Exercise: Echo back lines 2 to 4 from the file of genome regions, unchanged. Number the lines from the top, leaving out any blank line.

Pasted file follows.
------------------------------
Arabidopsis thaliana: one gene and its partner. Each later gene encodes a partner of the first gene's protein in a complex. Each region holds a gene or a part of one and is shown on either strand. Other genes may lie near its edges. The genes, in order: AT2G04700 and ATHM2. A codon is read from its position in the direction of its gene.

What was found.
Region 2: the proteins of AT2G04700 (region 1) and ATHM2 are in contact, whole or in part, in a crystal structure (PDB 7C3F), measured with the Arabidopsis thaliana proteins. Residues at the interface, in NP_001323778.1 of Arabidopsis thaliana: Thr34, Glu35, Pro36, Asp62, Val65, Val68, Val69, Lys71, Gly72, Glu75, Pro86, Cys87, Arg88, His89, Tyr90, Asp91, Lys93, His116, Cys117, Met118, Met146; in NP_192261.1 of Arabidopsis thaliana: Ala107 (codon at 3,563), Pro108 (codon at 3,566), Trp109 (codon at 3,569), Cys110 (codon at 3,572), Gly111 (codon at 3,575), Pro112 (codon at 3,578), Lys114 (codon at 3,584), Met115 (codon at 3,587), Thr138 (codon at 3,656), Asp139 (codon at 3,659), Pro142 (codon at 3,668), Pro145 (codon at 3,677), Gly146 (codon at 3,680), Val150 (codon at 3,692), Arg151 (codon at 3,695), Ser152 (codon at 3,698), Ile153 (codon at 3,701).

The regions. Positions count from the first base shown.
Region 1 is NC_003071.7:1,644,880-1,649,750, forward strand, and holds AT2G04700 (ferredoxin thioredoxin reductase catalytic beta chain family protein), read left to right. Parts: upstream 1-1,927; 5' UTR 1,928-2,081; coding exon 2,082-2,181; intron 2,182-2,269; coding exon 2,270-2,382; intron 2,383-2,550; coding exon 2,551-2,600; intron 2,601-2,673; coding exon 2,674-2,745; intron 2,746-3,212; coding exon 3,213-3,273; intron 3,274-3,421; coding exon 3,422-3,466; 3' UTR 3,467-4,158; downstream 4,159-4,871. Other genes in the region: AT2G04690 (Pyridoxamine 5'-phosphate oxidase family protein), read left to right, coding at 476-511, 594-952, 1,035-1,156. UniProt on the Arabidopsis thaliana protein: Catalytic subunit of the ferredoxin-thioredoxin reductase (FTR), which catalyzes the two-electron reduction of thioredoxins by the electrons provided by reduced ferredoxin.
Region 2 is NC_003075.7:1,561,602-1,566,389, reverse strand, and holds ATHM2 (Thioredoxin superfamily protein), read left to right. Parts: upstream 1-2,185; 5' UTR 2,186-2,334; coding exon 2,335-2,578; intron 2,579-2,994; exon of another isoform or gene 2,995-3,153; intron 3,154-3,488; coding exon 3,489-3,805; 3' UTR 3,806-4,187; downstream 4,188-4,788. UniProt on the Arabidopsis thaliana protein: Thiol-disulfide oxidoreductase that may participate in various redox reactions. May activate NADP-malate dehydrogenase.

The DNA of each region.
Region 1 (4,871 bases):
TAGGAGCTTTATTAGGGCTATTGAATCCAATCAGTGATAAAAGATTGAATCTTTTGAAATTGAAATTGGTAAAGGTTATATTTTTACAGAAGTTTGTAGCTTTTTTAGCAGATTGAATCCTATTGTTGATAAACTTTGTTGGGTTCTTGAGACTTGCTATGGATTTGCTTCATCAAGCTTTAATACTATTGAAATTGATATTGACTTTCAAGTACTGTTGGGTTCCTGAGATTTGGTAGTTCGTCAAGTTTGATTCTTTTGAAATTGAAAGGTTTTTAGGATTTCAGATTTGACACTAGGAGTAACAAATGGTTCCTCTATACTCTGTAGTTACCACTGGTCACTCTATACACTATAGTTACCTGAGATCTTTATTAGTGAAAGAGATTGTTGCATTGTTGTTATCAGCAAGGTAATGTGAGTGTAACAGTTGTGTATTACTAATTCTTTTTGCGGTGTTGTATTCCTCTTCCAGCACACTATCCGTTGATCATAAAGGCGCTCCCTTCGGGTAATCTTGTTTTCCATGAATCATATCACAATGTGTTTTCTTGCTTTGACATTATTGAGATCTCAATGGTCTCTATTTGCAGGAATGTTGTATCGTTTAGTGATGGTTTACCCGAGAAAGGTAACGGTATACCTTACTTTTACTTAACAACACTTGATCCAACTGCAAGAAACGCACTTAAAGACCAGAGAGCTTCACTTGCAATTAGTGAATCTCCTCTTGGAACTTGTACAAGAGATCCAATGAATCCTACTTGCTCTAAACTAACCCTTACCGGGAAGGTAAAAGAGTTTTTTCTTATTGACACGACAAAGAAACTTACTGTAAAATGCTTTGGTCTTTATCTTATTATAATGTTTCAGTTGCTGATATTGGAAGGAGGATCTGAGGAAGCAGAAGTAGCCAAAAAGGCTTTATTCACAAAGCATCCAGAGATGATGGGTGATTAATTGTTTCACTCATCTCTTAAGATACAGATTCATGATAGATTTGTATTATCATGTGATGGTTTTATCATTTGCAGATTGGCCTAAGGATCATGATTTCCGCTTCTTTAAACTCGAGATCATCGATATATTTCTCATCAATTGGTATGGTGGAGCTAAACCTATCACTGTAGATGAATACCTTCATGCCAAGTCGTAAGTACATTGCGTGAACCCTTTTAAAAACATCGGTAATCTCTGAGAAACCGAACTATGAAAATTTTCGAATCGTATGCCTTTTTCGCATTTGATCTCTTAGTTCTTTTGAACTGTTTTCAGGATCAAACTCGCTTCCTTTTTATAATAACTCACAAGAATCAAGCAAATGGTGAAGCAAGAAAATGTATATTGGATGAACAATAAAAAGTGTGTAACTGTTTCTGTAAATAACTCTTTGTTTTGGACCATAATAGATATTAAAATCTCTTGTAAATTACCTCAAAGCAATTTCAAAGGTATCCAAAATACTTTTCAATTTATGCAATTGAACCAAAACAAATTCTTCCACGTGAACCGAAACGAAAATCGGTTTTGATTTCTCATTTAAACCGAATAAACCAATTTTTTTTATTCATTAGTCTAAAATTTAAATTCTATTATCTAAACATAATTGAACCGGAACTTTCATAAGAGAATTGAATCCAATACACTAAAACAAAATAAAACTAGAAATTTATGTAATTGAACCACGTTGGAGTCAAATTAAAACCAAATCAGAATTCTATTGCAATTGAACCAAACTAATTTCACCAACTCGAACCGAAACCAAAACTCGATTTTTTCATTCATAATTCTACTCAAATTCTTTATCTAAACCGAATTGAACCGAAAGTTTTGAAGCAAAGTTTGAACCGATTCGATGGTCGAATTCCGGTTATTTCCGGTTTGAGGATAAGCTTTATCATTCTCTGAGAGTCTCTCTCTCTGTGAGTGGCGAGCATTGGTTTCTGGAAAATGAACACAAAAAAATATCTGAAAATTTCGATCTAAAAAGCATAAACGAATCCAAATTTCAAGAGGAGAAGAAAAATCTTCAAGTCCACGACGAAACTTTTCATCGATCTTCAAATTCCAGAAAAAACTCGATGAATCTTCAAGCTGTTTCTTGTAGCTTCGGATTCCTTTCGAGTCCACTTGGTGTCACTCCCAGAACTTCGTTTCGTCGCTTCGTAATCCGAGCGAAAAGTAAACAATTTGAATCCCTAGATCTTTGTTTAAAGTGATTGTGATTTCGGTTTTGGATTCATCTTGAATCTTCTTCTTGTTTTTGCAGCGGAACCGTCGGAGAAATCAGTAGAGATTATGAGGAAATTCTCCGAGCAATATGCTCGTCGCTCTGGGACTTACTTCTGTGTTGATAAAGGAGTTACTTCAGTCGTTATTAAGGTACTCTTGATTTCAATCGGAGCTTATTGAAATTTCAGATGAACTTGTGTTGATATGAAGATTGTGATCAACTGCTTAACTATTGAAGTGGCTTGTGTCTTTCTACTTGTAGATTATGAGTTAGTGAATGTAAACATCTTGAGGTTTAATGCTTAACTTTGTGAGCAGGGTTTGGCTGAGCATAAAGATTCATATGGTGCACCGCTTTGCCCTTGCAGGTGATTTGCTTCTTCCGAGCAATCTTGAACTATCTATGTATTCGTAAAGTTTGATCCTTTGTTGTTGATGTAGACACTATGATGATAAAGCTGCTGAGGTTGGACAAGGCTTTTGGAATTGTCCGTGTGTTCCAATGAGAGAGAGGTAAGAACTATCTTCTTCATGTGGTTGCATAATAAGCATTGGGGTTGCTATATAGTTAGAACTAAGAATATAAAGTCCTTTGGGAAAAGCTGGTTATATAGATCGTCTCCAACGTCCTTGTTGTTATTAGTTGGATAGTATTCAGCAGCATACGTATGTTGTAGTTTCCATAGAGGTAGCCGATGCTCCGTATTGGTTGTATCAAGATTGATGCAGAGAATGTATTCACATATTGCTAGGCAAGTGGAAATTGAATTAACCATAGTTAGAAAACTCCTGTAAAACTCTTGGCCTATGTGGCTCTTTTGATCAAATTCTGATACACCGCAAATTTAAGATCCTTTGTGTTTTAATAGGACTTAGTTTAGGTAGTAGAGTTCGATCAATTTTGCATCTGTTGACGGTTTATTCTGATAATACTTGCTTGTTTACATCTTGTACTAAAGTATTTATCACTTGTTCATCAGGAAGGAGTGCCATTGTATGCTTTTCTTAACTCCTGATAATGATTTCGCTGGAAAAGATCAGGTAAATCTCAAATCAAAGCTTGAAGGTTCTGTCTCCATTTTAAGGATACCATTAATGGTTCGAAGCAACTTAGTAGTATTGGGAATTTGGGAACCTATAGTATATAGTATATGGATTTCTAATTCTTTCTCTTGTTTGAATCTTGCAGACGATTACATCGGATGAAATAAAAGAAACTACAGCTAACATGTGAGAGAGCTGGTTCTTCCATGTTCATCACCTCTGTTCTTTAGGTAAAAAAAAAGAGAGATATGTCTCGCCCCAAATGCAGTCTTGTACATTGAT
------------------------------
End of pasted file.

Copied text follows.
What was found.
Region 2: the proteins of AT2G04700 (region 1) and ATHM2 are in contact, whole or in part, in a crystal structure (PDB 7C3F), measured with the Arabidopsis thaliana proteins. Residues at the interface, in NP_001323778.1 of Arabidopsis thaliana: Thr34, Glu35, Pro36, Asp62, Val65, Val68, Val69, Lys71, Gly72, Glu75, Pro86, Cys87, Arg88, His89, Tyr90, Asp91, Lys93, His116, Cys117, Met118, Met146; in NP_192261.1 of Arabidopsis thaliana: Ala107 (codon at 3,563), Pro108 (codon at 3,566), Trp109 (codon at 3,569), Cys110 (codon at 3,572), Gly111 (codon at 3,575), Pro112 (codon at 3,578), Lys114 (codon at 3,584), Met115 (codon at 3,587), Thr138 (codon at 3,656), Asp139 (codon at 3,659), Pro142 (codon at 3,668), Pro145 (codon at 3,677), Gly146 (codon at 3,680), Val150 (codon at 3,692), Arg151 (codon at 3,695), Ser152 (codon at 3,698), Ile153 (codon at 3,701).

The regions. Positions count from the first base shown.